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The Works of the Rev. Jonathan Swift/Volume 12/From Jonathan Swift to Thomas Sheridan - 17

LONDON, SEPT. 2, 1727.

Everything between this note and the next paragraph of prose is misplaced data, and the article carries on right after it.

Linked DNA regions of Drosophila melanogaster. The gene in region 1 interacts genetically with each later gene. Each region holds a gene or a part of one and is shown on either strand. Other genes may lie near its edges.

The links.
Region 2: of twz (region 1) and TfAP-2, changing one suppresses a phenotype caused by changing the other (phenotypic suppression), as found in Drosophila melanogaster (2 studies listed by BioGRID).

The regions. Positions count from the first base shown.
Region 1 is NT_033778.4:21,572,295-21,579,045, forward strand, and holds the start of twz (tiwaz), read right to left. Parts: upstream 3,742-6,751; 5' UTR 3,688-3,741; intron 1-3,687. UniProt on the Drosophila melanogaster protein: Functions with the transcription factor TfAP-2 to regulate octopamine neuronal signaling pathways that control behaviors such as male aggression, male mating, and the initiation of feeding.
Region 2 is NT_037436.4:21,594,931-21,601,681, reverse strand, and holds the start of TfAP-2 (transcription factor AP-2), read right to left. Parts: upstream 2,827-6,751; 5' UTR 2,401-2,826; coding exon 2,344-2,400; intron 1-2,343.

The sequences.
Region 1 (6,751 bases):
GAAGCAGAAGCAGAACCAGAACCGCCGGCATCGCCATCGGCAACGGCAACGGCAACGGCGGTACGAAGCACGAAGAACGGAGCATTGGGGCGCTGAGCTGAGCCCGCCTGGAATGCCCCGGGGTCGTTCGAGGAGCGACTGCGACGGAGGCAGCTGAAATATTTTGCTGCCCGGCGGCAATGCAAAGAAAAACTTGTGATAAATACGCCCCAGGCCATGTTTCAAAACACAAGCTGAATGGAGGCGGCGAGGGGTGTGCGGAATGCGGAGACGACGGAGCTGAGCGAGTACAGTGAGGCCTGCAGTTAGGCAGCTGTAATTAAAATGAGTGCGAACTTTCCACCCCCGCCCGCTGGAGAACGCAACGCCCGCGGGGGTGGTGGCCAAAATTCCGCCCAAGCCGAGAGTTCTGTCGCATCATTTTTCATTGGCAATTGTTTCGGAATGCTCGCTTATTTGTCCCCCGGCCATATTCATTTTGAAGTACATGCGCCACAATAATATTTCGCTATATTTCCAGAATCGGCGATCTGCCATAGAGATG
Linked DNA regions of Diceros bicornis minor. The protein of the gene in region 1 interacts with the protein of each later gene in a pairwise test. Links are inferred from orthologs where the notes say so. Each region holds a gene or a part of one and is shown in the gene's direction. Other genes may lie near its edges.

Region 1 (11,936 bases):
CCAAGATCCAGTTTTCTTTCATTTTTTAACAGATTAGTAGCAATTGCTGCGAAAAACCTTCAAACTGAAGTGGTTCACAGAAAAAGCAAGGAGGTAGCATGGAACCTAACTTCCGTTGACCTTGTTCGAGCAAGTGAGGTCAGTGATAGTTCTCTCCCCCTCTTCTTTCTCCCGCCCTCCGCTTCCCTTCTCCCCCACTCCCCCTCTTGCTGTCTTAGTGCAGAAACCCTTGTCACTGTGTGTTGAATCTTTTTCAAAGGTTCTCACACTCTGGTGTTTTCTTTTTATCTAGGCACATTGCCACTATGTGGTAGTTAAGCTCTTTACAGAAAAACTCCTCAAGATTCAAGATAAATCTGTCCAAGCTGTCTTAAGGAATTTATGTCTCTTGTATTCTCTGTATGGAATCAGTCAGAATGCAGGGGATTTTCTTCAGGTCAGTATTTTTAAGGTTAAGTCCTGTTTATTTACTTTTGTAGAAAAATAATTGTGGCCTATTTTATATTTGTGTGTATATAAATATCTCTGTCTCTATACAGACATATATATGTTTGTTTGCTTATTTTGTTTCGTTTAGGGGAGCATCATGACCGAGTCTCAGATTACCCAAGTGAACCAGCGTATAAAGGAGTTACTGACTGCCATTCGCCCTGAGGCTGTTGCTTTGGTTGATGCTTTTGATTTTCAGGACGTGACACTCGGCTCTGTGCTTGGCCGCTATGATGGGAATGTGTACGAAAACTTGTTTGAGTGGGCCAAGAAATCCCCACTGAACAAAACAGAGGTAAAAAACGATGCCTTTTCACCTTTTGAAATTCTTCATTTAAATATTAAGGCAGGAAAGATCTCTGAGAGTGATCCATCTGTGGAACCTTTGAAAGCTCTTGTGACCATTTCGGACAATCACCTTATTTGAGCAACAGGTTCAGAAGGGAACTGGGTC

I HAD yours of the 19th of August, which I answered the 29th from Twickenham. I came to town on the last day of August, being impatient of staying there longer, where so much company came to us while I was so giddy and deaf. I am now got to my cousin Lancelot's house, where I desire all letters may be directed to me; I am still in the same condition, or rather worse, for I walk like a drunken man, and am deafer than ever you knew me. If I had any tolerable health, I would go this moment to Ireland; yet I think I would not, considering the news I daily expect to hear from you. I have just received yours of August 24; I kept it an hour in my pocket with all the suspense of a man who expected to hear the worst news that fortune could give him; and at the same time was not able to hold up my head. These are the perquisites of living long: the last act of life is always a tragedy at best; but it is a bitter aggravation to have one's best friend go before one. I desired in my last, that you would not enlarge upon that event: but tell me the bare fact. I long knew that our dear friend had not the stamina vitæ; but my friendship could not arm me against this accident, although I foresaw it. I have said enough in my last letter, which now I suppose is with you. I know not whether it be an addition to my grief or not, that I am now extremely ill; for it would have been a reproach to me to be in perfect health, when such a friend is desperate. I do profess upon my salvation, that the distressed and desperate condition of our friend, makes life so indifferent to me, who by course of nature have so little left, that I do not think it worth the time to struggle; yet I should think, according to what hath been formerly, that I may happen to overcome this present disorder; and to what advantage? Why, to see the loss of that person for whose sake only life was worth preserving. I brought both those friends over[1], that we might be happy together as long as God should please; the knot is broken, and the remaining person, you know, has ill answered the end; and the other, who is now to be lost, is all that was valuable. You agreed with me, or you are a great hypocrite. What have I to do in the world? I never was in such agonies as when I received your letter, and had it in my pocket. I am able to hold up my sorry head no longer.